In January of 1968, Bravo arrived along with a planeful of European nobility, including two Borbon kings and a Greek king, that tycoon Eugenio “Eñing” Lopez, Sr., owner of Meralco and the Manila Chronicle, had invited to the Philippines for two weeks. There was a lavish party for Lopez’s 40th wedding anniversary, at which champagne flowed from an ornamental fountain, and at which Mrs. Marcos may or may not have been present.
The writer Gilda Cordero-Fernando, who was there because her husband was a Meralco executive, has an account of the President and First Lady joining the celebrant couple on the dance floor, even though a ledger from the Lopez collection shows them as having declined the invitation. A few years later, Marcos would sequester the Lopez family’s assets, including Meralco, and Eñing Lopez’s son, Geny, would be sent to jail for apparently conspiring to assassinate the president. But that night, as far as the world was concerned, they were all friends.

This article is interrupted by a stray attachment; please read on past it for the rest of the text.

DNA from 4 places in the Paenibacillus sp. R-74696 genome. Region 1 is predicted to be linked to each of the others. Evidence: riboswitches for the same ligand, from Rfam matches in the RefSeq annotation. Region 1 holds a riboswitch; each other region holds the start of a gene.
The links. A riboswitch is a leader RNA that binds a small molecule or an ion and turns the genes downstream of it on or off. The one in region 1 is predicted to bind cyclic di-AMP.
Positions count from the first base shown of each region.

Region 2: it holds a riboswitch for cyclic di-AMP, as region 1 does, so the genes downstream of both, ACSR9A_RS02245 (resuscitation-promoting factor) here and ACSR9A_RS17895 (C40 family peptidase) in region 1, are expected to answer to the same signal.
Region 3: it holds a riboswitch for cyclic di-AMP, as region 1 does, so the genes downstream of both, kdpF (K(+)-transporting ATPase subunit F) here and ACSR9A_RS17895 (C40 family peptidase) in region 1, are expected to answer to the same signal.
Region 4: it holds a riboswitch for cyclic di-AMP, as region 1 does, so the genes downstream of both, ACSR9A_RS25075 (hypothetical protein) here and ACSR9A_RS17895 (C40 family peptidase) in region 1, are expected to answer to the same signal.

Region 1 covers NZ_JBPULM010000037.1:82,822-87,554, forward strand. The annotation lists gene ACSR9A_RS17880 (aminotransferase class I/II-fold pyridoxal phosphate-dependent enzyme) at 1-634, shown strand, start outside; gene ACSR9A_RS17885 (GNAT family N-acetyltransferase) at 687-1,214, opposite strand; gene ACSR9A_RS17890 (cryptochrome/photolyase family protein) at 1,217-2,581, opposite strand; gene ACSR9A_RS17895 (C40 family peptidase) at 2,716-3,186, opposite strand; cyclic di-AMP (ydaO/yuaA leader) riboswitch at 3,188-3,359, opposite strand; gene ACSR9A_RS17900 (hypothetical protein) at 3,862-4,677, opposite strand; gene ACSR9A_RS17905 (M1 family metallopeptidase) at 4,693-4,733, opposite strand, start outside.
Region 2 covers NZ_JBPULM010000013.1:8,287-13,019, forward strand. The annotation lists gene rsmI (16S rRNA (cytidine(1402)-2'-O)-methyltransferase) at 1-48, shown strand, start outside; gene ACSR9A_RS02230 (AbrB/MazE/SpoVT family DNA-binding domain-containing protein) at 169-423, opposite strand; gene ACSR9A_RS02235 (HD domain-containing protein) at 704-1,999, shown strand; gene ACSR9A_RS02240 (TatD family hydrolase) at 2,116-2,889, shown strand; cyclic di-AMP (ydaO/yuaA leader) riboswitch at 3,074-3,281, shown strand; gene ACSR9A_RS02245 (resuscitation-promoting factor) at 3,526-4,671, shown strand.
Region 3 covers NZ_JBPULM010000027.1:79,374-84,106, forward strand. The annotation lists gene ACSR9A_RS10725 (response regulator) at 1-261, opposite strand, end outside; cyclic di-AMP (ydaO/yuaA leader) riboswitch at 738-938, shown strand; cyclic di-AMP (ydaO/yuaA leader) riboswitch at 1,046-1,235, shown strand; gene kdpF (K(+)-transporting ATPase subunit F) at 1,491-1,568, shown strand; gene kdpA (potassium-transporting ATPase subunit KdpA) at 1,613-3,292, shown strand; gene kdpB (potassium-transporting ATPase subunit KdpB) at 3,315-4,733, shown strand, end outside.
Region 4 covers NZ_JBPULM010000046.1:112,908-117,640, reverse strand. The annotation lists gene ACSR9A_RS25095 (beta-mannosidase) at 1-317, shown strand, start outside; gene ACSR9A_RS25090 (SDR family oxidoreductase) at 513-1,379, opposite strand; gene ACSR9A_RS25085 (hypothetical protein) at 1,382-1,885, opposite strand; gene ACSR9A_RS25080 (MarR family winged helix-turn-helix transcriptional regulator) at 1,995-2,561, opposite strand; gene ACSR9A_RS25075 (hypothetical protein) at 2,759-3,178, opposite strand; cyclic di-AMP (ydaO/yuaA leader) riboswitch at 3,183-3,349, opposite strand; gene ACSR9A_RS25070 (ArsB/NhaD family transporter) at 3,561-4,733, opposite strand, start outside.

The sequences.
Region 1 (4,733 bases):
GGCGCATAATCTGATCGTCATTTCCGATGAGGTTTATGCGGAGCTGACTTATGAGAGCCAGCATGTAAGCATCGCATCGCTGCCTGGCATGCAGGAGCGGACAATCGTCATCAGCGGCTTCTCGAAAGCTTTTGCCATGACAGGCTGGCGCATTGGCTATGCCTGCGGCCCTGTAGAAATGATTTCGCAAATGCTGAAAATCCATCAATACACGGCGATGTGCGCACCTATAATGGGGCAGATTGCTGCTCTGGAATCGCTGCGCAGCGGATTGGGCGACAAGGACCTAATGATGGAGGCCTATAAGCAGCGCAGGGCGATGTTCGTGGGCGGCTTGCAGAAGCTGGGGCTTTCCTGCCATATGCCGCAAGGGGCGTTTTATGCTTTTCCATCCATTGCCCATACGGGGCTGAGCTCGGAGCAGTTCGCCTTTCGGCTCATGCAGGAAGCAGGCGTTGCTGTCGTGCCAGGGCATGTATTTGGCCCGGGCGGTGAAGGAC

Few people paid attention to the painter that night, who was a minor character in the roster, but he had noticed the face of Evelyn Lim, the 15-year-old daughter of businessman P.L. Lim, and he asked for permission to do a portrait of her. “He was wonderful, a perfect gentleman,” Evelyn Lim-Forbes recounts. “We had our sitting in the pied-à-terre of [architect and art collector] Luis Araneta’s house, which is where he was living at the time, a fully-furnished place above the garage. He loved music, and played Tiny Tim for me, which I didn’t really like! He also played opera. And the ’Stones. I had this rare opportunity to watch a master at work in his own space—most other people had to go to the Luz Gallery, which was his workspace.”